And then he posted this today:
Saturday, August 23, 2008
More on the heart procedure

It was all research anyway. Me going to the hospital, I mean. OK, not really, but … One of the characters in my new novel has a heart attack and when he fails to recover as well as expected his doctor goes back in with a catheter and finds a blocked artery and puts in a stent. Having undergone that procedure before – thus refreshing my memory – I might be able to rewrite that scene and make it a little more vivid. And more comical. There were definitely some comic aspects.

I haven’t said anything about my earlier bouts with heart disease, but for those who don’t know, I had open heart surgery in October 2002 – a triple bypass – and went back to the hospital with complications repeatedly over the next few months, getting a balloon angioplasty and having two stents put in.

It wasn’t much fun. During one of the angiograms my heart stopped and they had to shock me with the paddles to get it started again – just like in the hospital shows on TV. It’s scary to think about it but I was totally unaware when it happened. The doctor had told me to let him know if anything felt odd during the procedure (yes, it has to be done with the patient completely awake). And there was a moment when something felt not right, and I started to say something, but then the next thing I knew the doctor was saying “Well that was unexpected” and I think he said he was sorry and asked if I was all right. I had no idea what he was talking about – the memories are fuzzy.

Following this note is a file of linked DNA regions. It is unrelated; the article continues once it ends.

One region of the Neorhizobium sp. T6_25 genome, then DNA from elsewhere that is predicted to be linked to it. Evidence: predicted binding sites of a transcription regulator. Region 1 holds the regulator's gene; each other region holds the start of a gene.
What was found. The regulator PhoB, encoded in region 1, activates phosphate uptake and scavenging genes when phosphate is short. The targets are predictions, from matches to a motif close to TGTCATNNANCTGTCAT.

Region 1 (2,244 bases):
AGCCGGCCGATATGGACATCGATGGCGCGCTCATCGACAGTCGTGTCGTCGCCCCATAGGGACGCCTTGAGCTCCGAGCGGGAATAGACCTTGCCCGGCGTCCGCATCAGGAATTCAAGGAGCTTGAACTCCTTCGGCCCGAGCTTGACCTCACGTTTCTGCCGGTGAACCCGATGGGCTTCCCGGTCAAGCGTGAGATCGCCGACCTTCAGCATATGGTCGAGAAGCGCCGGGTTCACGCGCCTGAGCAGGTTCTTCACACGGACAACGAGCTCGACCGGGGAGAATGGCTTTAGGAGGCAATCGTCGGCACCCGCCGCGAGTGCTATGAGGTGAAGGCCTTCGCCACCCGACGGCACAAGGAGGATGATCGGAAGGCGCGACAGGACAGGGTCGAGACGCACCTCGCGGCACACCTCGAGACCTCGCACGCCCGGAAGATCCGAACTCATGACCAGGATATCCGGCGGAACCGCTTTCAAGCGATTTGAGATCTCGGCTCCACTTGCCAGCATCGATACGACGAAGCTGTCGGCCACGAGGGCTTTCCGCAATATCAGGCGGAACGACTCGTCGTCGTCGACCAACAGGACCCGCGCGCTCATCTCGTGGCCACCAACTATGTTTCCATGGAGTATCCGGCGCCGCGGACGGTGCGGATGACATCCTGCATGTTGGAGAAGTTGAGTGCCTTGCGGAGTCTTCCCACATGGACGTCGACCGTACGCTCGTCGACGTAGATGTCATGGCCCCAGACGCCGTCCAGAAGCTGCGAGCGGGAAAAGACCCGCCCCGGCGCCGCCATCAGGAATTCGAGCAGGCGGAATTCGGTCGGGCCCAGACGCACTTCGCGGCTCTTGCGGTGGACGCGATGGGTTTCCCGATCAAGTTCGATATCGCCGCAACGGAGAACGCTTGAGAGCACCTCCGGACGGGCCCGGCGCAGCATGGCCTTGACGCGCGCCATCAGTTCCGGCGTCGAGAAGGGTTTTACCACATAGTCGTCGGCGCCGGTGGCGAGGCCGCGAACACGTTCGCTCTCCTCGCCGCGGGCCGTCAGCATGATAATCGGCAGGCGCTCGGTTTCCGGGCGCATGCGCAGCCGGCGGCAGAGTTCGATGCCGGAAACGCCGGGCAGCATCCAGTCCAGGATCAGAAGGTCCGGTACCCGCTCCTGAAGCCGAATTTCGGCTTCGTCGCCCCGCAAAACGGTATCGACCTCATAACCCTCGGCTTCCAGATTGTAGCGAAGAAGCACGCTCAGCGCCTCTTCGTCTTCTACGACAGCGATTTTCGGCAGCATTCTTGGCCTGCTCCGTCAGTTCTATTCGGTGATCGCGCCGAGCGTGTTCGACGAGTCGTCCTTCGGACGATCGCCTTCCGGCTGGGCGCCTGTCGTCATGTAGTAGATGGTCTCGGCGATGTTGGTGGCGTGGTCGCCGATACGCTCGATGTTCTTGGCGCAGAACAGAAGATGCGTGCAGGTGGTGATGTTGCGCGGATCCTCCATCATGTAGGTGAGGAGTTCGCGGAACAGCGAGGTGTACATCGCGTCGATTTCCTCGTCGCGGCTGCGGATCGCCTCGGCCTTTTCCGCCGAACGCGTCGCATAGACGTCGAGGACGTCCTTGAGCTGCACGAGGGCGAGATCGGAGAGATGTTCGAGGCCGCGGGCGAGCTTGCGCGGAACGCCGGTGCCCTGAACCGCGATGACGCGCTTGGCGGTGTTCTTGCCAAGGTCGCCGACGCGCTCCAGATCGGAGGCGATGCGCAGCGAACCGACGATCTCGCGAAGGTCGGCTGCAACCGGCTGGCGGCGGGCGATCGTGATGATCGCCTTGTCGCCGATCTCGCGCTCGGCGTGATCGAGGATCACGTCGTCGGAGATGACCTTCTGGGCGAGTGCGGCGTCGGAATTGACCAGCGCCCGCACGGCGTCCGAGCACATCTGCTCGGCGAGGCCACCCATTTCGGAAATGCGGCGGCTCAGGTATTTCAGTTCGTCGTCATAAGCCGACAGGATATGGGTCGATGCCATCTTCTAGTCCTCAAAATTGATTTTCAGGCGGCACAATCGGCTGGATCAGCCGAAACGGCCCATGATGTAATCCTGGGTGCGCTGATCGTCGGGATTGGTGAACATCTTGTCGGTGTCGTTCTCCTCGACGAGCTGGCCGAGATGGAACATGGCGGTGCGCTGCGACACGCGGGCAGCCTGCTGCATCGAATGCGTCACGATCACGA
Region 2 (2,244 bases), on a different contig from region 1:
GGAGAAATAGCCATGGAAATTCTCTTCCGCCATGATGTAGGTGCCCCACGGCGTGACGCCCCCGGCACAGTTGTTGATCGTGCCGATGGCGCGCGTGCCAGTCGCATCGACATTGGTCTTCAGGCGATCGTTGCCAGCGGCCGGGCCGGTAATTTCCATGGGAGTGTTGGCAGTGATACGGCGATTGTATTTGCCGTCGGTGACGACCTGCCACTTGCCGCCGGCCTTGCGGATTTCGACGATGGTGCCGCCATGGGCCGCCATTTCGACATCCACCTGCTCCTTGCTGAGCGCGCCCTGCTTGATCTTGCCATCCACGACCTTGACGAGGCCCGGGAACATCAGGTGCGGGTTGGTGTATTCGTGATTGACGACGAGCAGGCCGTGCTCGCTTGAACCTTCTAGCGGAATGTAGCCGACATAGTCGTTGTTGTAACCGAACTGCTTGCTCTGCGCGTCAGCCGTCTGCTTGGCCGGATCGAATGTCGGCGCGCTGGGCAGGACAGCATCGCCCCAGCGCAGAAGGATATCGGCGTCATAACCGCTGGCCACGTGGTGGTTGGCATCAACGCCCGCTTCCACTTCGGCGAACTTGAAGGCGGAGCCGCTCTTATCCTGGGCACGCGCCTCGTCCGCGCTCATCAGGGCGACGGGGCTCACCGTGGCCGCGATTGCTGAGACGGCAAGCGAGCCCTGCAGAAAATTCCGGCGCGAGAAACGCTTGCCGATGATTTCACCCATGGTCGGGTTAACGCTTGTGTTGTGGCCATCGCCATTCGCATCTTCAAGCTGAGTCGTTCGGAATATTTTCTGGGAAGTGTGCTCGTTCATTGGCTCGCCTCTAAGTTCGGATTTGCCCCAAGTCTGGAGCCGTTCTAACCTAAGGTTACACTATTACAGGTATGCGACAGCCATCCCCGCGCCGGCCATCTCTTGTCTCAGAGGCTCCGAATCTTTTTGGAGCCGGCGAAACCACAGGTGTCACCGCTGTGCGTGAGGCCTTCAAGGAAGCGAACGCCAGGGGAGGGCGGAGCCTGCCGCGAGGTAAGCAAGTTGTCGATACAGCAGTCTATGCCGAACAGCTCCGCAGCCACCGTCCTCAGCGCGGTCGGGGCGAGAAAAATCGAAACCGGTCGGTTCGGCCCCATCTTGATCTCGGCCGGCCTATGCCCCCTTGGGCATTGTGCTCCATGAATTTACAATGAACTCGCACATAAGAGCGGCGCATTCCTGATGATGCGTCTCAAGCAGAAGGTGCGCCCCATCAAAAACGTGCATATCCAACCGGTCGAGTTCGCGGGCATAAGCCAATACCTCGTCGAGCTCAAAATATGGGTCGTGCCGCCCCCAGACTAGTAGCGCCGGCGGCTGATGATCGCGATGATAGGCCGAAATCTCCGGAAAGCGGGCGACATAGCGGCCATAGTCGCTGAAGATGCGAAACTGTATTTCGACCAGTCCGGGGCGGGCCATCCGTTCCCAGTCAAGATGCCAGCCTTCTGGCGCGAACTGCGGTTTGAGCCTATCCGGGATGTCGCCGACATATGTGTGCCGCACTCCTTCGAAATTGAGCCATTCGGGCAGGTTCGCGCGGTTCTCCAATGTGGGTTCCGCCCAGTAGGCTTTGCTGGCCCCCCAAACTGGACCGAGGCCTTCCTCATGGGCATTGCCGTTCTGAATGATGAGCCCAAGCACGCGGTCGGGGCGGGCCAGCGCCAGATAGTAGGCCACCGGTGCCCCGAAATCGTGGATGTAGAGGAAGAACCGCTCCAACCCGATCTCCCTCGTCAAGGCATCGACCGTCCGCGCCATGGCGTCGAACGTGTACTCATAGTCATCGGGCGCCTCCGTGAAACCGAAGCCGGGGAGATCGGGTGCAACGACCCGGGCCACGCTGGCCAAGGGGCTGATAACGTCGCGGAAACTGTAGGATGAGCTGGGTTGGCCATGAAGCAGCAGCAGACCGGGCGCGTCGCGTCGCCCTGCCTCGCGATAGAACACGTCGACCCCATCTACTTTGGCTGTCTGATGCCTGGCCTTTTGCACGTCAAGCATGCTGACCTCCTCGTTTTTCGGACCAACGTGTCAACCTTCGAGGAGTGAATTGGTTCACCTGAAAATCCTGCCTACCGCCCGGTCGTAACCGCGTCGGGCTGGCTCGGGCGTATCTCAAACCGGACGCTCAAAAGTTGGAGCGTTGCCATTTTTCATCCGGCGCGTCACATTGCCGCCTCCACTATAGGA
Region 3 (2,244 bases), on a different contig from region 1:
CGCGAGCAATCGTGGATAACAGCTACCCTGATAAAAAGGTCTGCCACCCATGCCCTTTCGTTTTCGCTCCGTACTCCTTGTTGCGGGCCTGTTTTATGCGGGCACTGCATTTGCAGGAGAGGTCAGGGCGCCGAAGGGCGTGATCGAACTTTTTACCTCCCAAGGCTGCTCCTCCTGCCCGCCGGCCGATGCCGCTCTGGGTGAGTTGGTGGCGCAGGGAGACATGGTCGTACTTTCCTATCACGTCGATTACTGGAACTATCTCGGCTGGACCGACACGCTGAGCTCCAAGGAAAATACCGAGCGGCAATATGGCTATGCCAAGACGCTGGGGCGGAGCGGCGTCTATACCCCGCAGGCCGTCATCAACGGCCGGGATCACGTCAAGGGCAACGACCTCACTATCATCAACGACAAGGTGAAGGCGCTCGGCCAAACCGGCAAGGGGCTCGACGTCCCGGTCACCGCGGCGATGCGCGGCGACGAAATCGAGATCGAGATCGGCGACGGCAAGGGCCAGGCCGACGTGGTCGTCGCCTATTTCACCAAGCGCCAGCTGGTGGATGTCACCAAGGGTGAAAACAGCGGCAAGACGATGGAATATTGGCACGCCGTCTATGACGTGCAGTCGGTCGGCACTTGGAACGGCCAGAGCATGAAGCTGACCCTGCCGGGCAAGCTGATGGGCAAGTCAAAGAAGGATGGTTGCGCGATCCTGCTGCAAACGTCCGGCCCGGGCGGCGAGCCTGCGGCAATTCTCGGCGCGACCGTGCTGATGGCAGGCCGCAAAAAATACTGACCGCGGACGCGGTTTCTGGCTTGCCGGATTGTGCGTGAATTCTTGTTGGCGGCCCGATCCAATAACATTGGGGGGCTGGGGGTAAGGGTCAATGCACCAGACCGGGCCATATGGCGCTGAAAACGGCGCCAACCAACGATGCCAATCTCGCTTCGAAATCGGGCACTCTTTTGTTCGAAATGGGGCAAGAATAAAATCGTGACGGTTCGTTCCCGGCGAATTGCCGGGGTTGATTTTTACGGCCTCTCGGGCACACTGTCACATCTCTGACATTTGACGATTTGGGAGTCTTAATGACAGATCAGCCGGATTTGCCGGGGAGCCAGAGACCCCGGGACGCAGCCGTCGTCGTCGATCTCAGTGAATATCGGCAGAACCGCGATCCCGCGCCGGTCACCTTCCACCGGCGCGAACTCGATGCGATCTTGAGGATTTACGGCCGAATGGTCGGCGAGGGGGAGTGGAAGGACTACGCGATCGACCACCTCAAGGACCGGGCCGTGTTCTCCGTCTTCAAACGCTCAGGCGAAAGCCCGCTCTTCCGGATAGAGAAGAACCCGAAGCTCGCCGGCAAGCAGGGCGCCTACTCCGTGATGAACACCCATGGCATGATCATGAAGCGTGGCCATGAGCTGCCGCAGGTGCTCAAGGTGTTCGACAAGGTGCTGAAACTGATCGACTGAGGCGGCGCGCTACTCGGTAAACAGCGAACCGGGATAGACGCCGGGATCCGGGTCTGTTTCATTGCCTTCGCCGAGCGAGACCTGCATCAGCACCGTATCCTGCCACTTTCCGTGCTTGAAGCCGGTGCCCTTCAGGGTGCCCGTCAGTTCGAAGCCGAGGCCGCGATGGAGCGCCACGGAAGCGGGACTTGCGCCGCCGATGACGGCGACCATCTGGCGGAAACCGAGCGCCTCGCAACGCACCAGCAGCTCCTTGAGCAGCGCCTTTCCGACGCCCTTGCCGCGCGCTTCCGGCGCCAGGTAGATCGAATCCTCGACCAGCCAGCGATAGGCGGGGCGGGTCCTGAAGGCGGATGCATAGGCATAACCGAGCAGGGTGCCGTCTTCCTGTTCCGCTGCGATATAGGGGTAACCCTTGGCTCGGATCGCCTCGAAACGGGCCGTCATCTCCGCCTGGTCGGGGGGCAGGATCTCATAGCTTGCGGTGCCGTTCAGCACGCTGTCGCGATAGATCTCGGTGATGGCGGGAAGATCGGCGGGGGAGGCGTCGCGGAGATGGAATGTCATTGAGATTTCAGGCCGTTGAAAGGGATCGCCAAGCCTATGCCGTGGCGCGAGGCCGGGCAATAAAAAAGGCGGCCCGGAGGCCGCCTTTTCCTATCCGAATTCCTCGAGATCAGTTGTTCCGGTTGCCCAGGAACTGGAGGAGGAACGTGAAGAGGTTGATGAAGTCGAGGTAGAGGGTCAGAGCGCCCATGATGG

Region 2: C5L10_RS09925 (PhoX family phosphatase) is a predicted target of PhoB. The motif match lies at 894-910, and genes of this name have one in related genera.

I’ve had small bouts of angina almost every day since the operation back in 2002, and I’ve talked to my cardiologist and had numerous stress tests, etc., and it’s never been anything to worry about, so when I started having pain in my chest and arm Tuesday night, I figured it would go away, and I didn’t say anything. But it didn’t go away, and it started getting stronger. It had started before dinner (we went out to El Sarape, a great Mexican restaurant), and it was 10 p.m. when I finally asked Gabi to call 911. She was pissed at me for not telling her sooner.

They gave me lots and lots of medicine – pain meds, nitro, oxygen, and I slept through the night and went in to the cath lab Wednesday morning. They shaved my groin on the right side and poked around a bit, then for some reason decided the left side would be better, so they shaved the left side and went in with the catheter.

During the procedure I started feeling like I had to pee. You know how sometimes when you can’t get to a bathroom and you have to pee so bad that it hurts and you can’t hold still? That’s the way it was, but they were poking around from my groin to my heart. It didn’t seem like a good time to take a leak. Finally I said something to the doctor about it and he told a nurse to give me a urinal. She placed a urinal between my legs and positioned me in it. (You have to put aside any sense of shame in the hospital.) Once I was in position, the doctor said, “Let her rip if you can.”